111C Coils: A Golden Find

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So while you were cleaning the storage area at the transmitter site, you found these things with solder terminals on top and a painted label that says 111C repeating coil (or something to that effect). What is it, you may ask? Don't throw them out. After all, they officially belong to the telephone company, although they'll never be claimed of course.

What you have is a valuable nugget.

Figure 1.

Figure 1.

In the old days (before digital phone line circuits) if you needed to send audio to the transmitter site (as an STL) or somewhere else, you would order 8kHz or 15kHz lines from the telephone company. When the installer showed up at your facility, he stuck these transformers on the wall in your telecom closet. The line side windings were wired in series, and the drop side windings were wired in parallel. See Figure 1. This presented a 600 ohm termination to the equipment and sent the audio toward the nearest central office (CO) with a 150 ohms source impedance. This is because each winding will present a 300 ohms load (assuming each winding is terminated in 300 ohms).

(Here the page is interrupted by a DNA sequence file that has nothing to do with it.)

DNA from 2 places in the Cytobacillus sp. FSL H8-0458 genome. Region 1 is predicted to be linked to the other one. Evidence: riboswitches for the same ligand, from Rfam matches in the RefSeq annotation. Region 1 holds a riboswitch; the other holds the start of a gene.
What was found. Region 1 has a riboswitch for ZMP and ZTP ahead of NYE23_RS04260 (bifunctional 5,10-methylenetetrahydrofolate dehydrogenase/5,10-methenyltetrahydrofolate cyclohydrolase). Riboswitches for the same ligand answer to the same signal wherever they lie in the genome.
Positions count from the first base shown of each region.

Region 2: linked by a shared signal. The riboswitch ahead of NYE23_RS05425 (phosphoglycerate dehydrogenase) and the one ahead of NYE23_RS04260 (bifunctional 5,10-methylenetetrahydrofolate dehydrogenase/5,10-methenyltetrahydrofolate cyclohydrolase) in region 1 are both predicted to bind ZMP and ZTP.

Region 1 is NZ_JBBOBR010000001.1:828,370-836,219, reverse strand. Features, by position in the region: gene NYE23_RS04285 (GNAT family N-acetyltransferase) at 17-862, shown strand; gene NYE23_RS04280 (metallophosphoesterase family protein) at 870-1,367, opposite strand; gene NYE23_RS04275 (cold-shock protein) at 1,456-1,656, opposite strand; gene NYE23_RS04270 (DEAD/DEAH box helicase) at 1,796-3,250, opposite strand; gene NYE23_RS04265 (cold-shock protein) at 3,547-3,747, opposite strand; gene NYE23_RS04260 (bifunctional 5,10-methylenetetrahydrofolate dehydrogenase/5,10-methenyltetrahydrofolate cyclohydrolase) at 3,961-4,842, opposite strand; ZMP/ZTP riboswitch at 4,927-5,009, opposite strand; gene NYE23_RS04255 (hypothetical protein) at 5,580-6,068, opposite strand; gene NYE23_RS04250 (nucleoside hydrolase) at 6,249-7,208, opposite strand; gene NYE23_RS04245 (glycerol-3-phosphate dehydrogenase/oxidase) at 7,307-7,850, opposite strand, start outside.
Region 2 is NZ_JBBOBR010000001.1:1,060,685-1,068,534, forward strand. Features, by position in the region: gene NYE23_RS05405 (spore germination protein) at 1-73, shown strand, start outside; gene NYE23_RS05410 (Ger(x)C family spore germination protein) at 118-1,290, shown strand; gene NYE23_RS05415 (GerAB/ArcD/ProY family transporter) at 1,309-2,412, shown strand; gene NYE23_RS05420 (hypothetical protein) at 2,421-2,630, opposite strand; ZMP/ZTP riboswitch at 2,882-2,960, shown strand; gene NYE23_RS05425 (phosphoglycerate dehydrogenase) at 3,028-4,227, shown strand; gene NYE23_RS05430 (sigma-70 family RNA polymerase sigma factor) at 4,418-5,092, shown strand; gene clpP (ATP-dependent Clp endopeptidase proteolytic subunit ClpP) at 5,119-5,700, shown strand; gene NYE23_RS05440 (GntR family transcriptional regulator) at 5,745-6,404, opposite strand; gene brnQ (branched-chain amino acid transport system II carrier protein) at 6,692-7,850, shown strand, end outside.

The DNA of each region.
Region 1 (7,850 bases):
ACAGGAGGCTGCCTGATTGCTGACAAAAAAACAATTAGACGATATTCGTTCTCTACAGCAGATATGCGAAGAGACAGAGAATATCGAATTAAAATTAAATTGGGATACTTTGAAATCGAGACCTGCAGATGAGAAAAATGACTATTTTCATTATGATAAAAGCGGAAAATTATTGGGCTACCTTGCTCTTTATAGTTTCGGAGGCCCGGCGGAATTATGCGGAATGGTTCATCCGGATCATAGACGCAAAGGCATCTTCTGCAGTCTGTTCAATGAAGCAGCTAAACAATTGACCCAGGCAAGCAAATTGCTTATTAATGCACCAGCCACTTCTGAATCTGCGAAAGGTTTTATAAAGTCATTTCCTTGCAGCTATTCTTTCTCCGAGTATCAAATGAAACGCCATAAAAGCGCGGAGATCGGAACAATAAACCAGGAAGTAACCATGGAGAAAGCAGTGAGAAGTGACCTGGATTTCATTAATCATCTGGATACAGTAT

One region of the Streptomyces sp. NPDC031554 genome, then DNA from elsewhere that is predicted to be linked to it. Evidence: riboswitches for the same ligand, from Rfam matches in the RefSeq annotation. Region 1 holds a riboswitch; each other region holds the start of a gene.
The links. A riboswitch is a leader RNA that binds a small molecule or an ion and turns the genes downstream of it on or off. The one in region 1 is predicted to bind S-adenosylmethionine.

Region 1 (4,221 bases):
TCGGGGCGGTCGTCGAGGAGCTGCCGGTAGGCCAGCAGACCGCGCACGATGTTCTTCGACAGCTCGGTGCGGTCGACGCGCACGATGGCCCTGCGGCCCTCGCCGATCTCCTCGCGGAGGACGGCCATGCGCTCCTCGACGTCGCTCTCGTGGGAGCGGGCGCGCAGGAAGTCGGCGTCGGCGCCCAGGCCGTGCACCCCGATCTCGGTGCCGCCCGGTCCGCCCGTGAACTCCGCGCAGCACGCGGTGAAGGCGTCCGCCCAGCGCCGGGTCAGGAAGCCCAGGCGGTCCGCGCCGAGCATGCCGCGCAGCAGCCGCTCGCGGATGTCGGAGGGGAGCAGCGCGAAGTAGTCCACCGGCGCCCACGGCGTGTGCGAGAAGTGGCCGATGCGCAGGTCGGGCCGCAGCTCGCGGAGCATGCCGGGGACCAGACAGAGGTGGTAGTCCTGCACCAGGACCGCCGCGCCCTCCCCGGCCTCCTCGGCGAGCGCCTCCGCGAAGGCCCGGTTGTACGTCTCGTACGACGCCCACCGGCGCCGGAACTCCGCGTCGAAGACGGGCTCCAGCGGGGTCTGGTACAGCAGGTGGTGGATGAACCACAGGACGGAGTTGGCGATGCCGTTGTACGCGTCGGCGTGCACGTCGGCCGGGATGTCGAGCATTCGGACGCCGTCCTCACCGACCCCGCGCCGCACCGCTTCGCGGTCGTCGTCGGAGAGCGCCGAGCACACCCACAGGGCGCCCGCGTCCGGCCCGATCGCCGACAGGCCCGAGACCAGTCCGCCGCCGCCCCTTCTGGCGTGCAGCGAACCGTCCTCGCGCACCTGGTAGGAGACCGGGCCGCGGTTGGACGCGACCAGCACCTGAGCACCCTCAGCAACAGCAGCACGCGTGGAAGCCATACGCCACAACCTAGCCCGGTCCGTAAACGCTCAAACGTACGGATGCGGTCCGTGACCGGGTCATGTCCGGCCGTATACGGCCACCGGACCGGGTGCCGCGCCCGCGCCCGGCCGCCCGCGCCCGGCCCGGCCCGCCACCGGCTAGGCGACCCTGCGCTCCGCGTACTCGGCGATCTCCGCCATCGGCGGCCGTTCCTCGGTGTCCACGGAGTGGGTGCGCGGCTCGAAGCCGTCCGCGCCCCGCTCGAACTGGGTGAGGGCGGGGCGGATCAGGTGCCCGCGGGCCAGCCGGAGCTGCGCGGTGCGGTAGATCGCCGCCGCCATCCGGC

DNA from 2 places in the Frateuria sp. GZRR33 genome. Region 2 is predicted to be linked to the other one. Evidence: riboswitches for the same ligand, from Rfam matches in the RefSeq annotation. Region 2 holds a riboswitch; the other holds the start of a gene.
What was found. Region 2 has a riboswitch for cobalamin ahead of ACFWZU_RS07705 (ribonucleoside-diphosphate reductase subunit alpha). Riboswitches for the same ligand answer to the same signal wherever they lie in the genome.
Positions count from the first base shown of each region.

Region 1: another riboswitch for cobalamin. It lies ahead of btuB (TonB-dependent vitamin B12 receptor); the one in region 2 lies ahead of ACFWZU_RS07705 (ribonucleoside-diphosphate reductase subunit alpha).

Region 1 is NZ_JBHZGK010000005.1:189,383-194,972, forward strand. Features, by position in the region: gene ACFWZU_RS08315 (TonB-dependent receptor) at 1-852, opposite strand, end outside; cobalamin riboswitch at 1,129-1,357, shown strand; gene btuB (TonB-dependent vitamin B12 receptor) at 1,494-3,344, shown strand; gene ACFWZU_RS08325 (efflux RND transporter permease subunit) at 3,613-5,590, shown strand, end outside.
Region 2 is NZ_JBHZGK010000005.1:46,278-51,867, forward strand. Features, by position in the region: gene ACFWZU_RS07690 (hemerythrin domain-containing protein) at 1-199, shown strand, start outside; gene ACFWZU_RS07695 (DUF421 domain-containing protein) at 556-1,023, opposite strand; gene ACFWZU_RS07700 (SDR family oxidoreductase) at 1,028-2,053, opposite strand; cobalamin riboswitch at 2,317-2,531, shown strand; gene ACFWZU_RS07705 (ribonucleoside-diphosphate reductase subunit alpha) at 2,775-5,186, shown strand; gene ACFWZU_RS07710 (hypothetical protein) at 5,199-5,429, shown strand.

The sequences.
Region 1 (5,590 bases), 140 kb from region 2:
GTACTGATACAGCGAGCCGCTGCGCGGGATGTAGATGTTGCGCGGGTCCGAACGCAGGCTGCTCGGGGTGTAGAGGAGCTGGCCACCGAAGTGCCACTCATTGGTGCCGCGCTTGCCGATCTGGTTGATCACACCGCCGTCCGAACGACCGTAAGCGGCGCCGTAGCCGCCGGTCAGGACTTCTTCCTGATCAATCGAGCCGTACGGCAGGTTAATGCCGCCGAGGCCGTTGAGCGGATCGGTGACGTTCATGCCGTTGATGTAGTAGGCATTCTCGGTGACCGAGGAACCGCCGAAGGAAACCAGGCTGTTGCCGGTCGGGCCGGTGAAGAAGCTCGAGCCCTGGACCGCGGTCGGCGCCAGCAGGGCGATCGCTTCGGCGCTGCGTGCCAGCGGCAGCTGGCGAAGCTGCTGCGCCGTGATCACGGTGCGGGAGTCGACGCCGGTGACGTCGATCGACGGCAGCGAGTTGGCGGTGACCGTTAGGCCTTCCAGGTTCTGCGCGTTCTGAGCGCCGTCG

These transformers are great little problem solvers to keep around. Here are just a few things that they can do.

Source isolation. I used to do a lot of remotes with stereo phone lines (in the days before ISDN) and I had a set of 111C coils mounted to a piece of pine with terminal blocks on the ins and outs. If I needed to isolate the source (like a front-of-house system) from the remote broadcast equipment, I would insert these in the lines from the stage. Nothing works better at killing ground loops than 111C coils. Both sides would be wired up for 600 ohms (Figure 2).

Figure 2.

Figure 2.

- continued on page 2

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